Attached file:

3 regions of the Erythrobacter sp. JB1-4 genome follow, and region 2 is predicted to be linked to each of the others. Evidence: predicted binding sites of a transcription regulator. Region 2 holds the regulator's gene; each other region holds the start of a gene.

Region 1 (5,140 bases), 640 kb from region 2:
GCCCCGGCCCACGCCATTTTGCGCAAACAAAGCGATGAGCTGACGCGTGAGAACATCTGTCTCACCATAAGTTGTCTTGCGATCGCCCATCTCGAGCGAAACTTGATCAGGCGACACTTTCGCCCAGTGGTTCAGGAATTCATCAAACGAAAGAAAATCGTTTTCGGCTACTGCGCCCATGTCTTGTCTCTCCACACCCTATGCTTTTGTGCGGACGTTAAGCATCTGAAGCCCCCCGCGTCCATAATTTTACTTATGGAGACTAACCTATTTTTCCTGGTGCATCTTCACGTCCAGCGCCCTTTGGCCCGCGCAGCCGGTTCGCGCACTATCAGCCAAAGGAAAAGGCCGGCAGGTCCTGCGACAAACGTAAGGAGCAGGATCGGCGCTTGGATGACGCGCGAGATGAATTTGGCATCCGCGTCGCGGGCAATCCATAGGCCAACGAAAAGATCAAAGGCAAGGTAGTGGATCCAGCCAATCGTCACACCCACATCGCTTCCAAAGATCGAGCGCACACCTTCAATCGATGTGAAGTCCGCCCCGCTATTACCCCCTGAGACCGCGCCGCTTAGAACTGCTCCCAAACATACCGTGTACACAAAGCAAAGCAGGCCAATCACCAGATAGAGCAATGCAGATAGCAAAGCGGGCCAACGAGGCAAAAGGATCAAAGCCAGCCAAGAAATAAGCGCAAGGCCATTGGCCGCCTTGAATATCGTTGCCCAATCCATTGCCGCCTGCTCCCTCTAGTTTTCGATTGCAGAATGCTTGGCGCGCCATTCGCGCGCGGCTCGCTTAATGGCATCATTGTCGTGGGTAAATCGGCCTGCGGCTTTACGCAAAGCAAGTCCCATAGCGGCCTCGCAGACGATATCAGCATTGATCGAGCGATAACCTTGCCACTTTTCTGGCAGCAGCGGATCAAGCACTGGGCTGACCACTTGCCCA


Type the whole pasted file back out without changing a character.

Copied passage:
3 regions of the Erythrobacter sp. JB1-4 genome follow, and region 2 is predicted to be linked to each of the others. Evidence: predicted binding sites of a transcription regulator. Region 2 holds the regulator's gene; each other region holds the start of a gene.

Region 1 (5,140 bases), 640 kb from region 2:
GCCCCGGCCCACGCCATTTTGCGCAAACAAAGCGATGAGCTGACGCGTGAGAACATCTGTCTCACCATAAGTTGTCTTGCGATCGCCCATCTCGAGCGAAACTTGATCAGGCGACACTTTCGCCCAGTGGTTCAGGAATTCATCAAACGAAAGAAAATCGTTTTCGGCTACTGCGCCCATGTCTTGTCTCTCCACACCCTATGCTTTTGTGCGGACGTTAAGCATCTGAAGCCCCCCGCGTCCATAATTTTACTTATGGAGACTAACCTATTTTTCCTGGTGCATCTTCACGTCCAGCGCCCTTTGGCCCGCGCAGCCGGTTCGCGCACTATCAGCCAAAGGAAAAGGCCGGCAGGTCCTGCGACAAACGTAAGGAGCAGGATCGGCGCTTGGATGACGCGCGAGATGAATTTGGCATCCGCGTCGCGGGCAATCCATAGGCCAACGAAAAGATCAAAGGCAAGGTAGTGGATCCAGCCAATCGTCACACCCACATCGCTTCCAAAGATCGAGCGCACACCTTCAATCGATGTGAAGTCCGCCCCGCTATTACCCCCTGAGACCGCGCCGCTTAGAACTGCTCCCAAACATACCGTGTACACAAAGCAAAGCAGGCCAATCACCAGATAGAGCAATGCAGATAGCAAAGCGGGCCAACGAGGCAAAAGGATCAAAGCCAGCCAAGAAATAAGCGCAAGGCCATTGGCCGCCTTGAATATCGTTGCCCAATCCATTGCCGCCTGCTCCCTCTAGTTTTCGATTGCAGAATGCTTGGCGCGCCATTCGCGCGCGGCTCGCTTAATGGCATCATTGTCGTGGGTAAATCGGCCTGCGGCTTTACGCAAAGCAAGTCCCATAGCGGCCTCGCAGACGATATCAGCATTGATCGAGCGATAACCTTGCCACTTTTCTGGCAGCAGCGGATCAAGCACTGGGCTGACCACTTGCCCA